The Yemeni riyal continues to decline against the dollar


On Thursday, the Yemeni riyal continued to decline to the lowest level in its history, after the Central Bank announced measures to regulate the exchange business.


Two banks that are in the city of Taiz, southwest of Yemen, which is under the authority of the government, reported that the US dollar is being purchased from citizens for 1020 Yemeni riyals, compared to 1015 last week.

They added, preferring not to reveal their identities as they are not authorized to speak to the media, that “the Saudi riyal is purchased from citizens for 268 Yemeni riyals compared to 264 previously.”

The banks stated that the exchange shops refrained from selling foreign currencies to citizens due to the lack of their supply, at a time when citizens accused currency dealers of monopolizing it.

And on Wednesday, the Central Bank of Yemen, affiliated with the government of President Abd Rabbu Mansour Hadi, approved a new regulation to regulate money exchange in the country at a time when exchange rates are witnessing sharp declines and the parallel market is actively reviving.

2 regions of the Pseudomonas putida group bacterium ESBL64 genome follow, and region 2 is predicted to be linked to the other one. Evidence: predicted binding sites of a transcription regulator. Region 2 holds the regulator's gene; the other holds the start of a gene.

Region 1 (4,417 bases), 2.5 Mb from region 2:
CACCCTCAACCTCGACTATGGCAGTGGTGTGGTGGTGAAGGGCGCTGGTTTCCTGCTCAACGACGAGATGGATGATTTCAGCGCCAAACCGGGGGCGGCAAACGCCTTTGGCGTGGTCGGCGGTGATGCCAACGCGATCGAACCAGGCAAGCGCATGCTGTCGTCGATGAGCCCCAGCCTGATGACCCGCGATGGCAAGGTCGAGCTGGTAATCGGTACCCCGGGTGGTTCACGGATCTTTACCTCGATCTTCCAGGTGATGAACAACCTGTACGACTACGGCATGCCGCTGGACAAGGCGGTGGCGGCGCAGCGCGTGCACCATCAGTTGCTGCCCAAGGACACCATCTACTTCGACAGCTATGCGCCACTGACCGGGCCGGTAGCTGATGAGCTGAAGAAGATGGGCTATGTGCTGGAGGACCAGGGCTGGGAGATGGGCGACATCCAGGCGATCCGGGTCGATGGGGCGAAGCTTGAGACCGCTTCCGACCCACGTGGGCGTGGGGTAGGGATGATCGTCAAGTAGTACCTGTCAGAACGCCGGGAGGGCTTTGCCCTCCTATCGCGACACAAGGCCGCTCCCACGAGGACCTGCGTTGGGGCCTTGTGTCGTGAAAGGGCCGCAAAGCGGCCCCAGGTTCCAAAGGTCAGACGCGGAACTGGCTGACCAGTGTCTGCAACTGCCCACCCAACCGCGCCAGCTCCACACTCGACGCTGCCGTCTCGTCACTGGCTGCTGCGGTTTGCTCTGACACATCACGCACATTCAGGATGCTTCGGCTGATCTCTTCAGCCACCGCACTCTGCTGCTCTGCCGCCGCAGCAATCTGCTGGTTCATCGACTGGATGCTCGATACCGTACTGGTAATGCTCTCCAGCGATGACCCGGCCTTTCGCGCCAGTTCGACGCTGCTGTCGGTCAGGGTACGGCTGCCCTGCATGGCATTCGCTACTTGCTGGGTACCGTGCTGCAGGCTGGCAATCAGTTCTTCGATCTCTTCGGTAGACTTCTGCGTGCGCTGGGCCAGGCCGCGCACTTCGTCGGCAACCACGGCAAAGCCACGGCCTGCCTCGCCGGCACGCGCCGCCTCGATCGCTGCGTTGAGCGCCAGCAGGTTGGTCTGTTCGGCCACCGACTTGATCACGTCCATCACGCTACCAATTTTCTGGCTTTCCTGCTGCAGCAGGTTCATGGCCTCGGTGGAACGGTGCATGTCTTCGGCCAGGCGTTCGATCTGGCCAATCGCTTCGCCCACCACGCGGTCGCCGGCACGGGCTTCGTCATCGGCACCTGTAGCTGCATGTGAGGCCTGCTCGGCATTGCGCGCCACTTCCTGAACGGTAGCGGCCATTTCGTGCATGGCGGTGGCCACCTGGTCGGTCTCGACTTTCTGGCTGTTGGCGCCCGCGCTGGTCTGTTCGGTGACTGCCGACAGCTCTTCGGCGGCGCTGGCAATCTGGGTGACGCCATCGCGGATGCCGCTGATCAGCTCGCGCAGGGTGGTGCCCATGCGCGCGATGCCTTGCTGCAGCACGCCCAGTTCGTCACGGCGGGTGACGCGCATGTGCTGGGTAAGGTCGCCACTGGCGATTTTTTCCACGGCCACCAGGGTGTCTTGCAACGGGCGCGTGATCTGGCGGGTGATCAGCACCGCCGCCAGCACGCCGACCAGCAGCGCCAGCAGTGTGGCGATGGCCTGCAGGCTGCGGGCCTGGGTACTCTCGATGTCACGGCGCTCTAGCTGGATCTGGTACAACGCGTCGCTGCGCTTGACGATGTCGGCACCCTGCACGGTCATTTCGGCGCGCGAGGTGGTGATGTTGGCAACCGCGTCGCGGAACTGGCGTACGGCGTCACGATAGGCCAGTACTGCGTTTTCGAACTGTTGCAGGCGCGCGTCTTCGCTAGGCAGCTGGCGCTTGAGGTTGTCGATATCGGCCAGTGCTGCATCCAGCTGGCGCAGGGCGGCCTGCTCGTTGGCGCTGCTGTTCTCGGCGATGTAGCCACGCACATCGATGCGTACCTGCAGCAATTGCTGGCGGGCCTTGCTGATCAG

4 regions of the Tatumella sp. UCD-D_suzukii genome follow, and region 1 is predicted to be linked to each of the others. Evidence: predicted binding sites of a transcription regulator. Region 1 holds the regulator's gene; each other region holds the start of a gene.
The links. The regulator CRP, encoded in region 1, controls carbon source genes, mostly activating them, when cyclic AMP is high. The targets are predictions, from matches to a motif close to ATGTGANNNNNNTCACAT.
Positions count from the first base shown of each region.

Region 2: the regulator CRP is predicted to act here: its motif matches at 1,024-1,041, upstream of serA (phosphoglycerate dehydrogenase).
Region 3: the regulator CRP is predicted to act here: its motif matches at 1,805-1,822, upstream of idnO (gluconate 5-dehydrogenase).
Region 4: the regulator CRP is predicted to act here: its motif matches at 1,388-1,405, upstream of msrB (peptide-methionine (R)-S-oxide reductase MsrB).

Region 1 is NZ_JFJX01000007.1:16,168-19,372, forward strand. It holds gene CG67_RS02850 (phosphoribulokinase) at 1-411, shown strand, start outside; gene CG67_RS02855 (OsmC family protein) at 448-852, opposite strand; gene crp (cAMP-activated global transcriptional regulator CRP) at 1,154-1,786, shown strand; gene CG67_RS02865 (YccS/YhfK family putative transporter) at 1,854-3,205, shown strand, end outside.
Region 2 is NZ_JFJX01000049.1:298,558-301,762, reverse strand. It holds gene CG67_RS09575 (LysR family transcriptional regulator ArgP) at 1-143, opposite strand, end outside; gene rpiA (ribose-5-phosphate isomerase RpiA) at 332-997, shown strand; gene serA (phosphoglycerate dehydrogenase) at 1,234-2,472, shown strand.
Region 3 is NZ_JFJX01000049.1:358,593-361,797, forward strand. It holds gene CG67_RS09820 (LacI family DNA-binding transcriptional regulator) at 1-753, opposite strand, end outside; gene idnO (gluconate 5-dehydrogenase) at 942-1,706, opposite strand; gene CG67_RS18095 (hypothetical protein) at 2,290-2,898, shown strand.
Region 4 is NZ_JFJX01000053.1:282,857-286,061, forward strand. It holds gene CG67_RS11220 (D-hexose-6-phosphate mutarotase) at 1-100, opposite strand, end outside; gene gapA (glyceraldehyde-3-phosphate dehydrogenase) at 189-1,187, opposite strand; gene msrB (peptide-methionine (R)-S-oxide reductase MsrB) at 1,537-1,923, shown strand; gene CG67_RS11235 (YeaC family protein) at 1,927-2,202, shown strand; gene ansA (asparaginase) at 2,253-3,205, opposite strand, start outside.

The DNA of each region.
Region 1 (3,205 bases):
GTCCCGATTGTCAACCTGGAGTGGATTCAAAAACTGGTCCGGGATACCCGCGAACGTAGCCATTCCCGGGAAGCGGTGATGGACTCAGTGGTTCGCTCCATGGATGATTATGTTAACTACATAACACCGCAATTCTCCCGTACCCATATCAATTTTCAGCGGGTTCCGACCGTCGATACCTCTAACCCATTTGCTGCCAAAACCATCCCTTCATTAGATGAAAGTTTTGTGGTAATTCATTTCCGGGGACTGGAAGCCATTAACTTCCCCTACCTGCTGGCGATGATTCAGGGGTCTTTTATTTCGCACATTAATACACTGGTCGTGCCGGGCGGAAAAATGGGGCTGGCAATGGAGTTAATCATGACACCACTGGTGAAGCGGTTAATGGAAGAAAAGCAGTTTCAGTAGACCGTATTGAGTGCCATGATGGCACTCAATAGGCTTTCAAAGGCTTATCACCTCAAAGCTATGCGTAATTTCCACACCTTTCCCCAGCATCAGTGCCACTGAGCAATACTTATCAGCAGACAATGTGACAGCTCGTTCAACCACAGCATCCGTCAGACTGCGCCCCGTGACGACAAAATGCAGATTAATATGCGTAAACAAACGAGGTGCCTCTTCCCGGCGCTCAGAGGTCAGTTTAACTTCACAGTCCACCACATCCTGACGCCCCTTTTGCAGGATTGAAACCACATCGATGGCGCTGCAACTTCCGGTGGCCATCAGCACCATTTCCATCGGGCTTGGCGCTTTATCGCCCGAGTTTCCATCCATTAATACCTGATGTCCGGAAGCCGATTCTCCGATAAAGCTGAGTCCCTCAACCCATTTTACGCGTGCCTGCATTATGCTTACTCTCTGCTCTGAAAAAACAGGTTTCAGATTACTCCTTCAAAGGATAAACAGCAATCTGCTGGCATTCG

The Yemeni Money Exchange Association – Aden Branch – also announced yesterday the start of a comprehensive strike in protest against the deteriorating economic situation.

In addition to the deterioration in the price of the local currency (the riyal), the exchange business continued on the black market, according to local media.

On Wednesday evening, a report issued by the United Nations Office for the Coordination of Humanitarian Affairs announced that the Yemeni riyal in government areas has lost more than 36 percent of its value within a year, causing prices to rise.

And on Thursday last week, the association issued a circular on the exchange rates in the local market in light of the appalling deterioration of the local currency against the foreign currency.


The circular directed to exchange companies and local money transfer networks stated that a price for buying and selling operations of the Saudi riyal was approved at 259 Yemeni riyals.

While it set the price of the dollar at 985 riyals, a price that has not been implemented in the market.

Before the war that began in 2015 in Yemen, one dollar was sold at 215 riyals, but the repercussions of the conflict had negative repercussions on various sectors, including the local currency.

For nearly 7 years, Yemen has been witnessing a war that has killed 233,000 people and has become 80 percent of the population of about 30 million people.

They depend on aid to survive the world’s worst humanitarian crisis, according to the United Nations.